The 2018-2019 grand jury had received a complaint “alleging ongoing unfair treatment of homeless people,” which reported “the homeless were being targeted through the enforcement of specific ordinances, primarily in the City of Eureka.” The report referenced sources that the enforcement procedures did not improve the situation and may be counterproductive.
The Humboldt County Board of Supervisors responded to the 2019 grand jury report with a series of recommendations.
4. The Eureka Police Officers’ Association Said the Allegations ‘Reflect Extremely Egregious Behavior’
The Eureka Police Officers’ Association released a statement on the report about the text messages a few hours after the chief’s statement was issued, which strongly condemned the alleged behavior. It called the allegations reflective of “extremely egregious behavior” and “abhorrent.”
“The alleged statements in the article reflect extremely egregious behavior. They are abhorrent, and do not reflect the character, integrity, or attitudes of the vast majority of Police Department employees. Nor do they reflect the seriousness, maturity, or professional attitude this difficult job demands,” the statement said.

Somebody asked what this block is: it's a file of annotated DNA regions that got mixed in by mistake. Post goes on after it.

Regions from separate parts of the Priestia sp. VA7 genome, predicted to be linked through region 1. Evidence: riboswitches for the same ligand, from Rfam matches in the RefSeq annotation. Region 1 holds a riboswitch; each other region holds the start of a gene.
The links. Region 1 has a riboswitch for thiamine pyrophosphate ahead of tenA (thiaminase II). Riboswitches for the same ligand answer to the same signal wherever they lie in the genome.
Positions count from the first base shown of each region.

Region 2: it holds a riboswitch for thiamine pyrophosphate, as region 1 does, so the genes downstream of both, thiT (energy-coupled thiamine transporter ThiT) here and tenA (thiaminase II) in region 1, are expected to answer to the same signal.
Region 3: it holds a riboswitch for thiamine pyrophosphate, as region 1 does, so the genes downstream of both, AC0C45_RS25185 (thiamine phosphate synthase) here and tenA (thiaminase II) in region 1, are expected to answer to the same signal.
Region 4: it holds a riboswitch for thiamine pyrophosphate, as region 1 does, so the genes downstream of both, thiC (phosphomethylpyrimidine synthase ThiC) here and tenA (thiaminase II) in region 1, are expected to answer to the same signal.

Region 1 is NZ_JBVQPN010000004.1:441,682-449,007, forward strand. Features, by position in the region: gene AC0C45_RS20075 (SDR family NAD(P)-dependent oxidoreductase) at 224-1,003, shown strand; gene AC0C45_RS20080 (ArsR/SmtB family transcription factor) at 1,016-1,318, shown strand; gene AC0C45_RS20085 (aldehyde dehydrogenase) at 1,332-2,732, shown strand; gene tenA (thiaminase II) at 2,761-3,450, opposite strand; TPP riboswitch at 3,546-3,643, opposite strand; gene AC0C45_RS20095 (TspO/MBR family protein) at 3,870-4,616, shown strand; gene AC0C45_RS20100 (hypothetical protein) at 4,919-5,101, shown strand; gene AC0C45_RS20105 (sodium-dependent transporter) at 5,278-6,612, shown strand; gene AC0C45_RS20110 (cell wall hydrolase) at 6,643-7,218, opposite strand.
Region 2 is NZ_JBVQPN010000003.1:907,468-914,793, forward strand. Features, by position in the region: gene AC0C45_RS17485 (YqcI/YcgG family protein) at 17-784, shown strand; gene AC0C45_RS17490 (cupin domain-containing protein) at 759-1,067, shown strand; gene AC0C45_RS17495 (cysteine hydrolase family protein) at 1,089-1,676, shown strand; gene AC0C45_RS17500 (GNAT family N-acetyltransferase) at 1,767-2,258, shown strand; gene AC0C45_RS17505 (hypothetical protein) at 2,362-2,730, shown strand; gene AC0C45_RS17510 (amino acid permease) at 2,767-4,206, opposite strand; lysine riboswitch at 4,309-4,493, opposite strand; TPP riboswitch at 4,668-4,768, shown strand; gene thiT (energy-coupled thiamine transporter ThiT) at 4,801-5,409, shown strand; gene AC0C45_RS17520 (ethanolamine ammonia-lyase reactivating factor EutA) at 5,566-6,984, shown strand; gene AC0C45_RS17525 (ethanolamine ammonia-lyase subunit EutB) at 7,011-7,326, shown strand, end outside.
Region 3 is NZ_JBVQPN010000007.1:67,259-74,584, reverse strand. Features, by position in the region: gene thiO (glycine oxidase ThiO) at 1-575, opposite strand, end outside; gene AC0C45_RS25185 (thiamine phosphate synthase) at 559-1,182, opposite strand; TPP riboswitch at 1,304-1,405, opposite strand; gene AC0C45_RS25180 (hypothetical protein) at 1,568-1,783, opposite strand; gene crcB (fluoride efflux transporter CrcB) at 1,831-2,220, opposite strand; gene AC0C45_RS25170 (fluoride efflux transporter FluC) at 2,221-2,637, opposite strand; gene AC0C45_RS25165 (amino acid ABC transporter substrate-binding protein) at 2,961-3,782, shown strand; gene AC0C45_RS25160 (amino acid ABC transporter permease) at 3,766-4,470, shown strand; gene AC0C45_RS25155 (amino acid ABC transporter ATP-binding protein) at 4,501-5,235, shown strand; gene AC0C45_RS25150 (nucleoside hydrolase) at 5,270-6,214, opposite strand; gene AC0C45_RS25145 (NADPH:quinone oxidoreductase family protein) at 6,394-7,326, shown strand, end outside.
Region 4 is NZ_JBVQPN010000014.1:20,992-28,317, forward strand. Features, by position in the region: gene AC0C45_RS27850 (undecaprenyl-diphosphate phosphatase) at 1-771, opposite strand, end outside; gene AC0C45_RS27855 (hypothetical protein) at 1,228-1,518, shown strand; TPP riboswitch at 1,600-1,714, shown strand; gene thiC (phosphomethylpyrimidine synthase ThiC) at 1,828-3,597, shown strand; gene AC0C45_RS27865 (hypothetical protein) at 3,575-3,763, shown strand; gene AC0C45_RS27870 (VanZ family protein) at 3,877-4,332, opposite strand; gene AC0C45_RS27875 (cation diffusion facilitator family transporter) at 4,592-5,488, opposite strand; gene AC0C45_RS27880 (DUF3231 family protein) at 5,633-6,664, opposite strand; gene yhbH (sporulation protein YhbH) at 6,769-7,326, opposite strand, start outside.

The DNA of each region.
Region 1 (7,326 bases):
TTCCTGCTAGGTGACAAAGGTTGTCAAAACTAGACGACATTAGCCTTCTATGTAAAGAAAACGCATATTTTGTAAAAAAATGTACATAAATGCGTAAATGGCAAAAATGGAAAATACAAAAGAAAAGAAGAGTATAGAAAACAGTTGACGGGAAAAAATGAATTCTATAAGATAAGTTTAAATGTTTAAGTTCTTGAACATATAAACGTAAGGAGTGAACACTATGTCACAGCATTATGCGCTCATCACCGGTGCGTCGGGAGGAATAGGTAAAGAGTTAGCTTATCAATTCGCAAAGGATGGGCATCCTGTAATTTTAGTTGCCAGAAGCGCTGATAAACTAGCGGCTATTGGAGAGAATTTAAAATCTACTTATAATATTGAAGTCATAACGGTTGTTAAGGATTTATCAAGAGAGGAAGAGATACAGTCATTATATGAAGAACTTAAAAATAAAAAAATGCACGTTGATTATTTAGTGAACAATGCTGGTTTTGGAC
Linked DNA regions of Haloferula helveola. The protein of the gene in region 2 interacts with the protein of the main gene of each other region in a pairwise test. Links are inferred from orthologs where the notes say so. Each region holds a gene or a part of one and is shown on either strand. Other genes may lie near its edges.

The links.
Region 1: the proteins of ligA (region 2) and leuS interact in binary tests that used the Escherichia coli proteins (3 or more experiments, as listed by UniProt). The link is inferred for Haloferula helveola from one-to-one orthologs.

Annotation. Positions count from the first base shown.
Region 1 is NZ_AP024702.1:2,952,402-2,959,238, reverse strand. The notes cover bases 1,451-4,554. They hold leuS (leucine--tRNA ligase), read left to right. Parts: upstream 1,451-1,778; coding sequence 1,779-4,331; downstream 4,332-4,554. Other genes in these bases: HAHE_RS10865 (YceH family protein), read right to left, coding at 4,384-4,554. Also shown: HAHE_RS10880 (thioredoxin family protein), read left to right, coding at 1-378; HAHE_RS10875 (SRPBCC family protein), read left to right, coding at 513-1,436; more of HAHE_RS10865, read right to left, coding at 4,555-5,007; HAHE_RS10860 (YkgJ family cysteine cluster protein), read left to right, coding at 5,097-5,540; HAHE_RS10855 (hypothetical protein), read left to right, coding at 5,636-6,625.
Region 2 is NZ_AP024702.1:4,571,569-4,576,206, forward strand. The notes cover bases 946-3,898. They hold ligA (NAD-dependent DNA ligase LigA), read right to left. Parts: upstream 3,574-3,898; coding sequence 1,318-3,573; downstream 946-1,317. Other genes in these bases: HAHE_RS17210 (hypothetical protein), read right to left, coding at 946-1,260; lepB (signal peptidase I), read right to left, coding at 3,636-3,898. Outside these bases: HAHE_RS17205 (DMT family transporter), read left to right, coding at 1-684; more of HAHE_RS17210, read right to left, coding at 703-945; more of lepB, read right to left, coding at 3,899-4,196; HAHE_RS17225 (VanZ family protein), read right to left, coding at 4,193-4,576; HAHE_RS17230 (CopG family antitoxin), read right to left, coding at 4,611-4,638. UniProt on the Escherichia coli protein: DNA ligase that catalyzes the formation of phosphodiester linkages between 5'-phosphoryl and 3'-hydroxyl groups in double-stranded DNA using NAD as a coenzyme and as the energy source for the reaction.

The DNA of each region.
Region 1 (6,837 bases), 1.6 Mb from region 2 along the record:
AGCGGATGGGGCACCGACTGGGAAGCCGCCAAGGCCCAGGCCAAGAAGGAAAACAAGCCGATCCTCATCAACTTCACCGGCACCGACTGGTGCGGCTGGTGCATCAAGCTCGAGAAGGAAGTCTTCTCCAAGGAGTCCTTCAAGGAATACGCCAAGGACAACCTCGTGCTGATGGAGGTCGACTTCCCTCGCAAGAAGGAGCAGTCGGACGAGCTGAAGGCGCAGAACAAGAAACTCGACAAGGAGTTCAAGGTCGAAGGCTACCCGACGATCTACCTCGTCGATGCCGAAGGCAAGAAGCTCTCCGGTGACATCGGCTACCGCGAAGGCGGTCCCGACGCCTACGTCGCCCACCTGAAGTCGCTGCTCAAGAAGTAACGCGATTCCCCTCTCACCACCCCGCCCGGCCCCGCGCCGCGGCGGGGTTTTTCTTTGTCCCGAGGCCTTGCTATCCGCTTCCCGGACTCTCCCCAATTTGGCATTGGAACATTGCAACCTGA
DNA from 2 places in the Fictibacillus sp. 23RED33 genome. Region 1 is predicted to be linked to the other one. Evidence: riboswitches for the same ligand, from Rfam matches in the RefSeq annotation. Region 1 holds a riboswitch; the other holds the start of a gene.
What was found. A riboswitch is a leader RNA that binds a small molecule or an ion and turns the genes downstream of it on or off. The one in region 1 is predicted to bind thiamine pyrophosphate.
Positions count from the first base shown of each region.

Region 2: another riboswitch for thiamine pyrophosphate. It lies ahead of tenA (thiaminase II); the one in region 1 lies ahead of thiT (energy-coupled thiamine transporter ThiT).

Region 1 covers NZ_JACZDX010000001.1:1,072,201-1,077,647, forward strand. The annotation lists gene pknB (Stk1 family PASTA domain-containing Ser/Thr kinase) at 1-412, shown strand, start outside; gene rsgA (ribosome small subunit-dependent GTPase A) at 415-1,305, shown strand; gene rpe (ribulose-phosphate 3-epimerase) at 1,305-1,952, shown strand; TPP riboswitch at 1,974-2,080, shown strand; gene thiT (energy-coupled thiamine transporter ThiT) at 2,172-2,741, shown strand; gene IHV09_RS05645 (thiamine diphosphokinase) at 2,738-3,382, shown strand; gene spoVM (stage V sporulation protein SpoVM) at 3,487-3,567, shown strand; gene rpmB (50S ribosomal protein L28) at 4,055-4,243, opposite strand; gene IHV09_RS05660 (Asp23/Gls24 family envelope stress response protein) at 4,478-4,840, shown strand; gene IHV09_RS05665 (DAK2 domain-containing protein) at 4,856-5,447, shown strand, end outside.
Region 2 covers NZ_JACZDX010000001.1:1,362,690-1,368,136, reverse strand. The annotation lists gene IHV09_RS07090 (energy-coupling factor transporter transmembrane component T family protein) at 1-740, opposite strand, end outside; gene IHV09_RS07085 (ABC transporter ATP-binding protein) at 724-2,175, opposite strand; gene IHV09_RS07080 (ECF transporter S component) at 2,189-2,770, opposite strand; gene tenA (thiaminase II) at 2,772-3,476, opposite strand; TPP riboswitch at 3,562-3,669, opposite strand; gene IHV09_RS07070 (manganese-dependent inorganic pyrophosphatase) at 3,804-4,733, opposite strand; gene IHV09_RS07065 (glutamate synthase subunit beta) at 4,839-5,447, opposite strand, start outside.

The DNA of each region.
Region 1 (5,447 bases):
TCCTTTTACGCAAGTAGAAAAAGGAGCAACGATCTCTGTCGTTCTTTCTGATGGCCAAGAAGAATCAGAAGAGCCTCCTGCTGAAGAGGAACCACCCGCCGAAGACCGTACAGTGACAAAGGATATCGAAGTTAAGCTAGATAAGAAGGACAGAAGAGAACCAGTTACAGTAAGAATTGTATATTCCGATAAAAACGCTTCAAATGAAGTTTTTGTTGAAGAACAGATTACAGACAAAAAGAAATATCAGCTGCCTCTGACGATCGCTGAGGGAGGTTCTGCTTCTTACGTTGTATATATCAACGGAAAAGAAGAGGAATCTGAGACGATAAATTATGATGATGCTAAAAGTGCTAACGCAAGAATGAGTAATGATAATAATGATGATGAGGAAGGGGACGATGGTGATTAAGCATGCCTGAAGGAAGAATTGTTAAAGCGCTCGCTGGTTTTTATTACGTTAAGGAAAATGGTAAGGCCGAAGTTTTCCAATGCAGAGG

The full statement said:
Eureka Police Officers’ Association Statement on Sacramento Bee Allegations of Misconduct Against a Few Members
The March 17, 2021 Sacramento Bee article entitled “California police degraded women in texts, called COVID patient ‘outbreak monkey’” includes several statements allegedly made by Eureka Police Department employees in private conversation. The Eureka Police Officers’ Association (“POA”) encourages a fair and prompt investigation into this matter.
The alleged statements in the article reflect extremely egregious behavior. They are abhorrent, and do not reflect the character, integrity, or attitudes of the vast majority of Police Department employees. Nor do they reflect the seriousness, maturity, or professional attitude this difficult job demands.
The POA does not, and will not, condone violent, racist, sexist, or indifferent attitudes towards the community members we are sworn to protect and serve, or each other. As police officers, POA members understand that their ability to do their job depends on the support and respect of the community.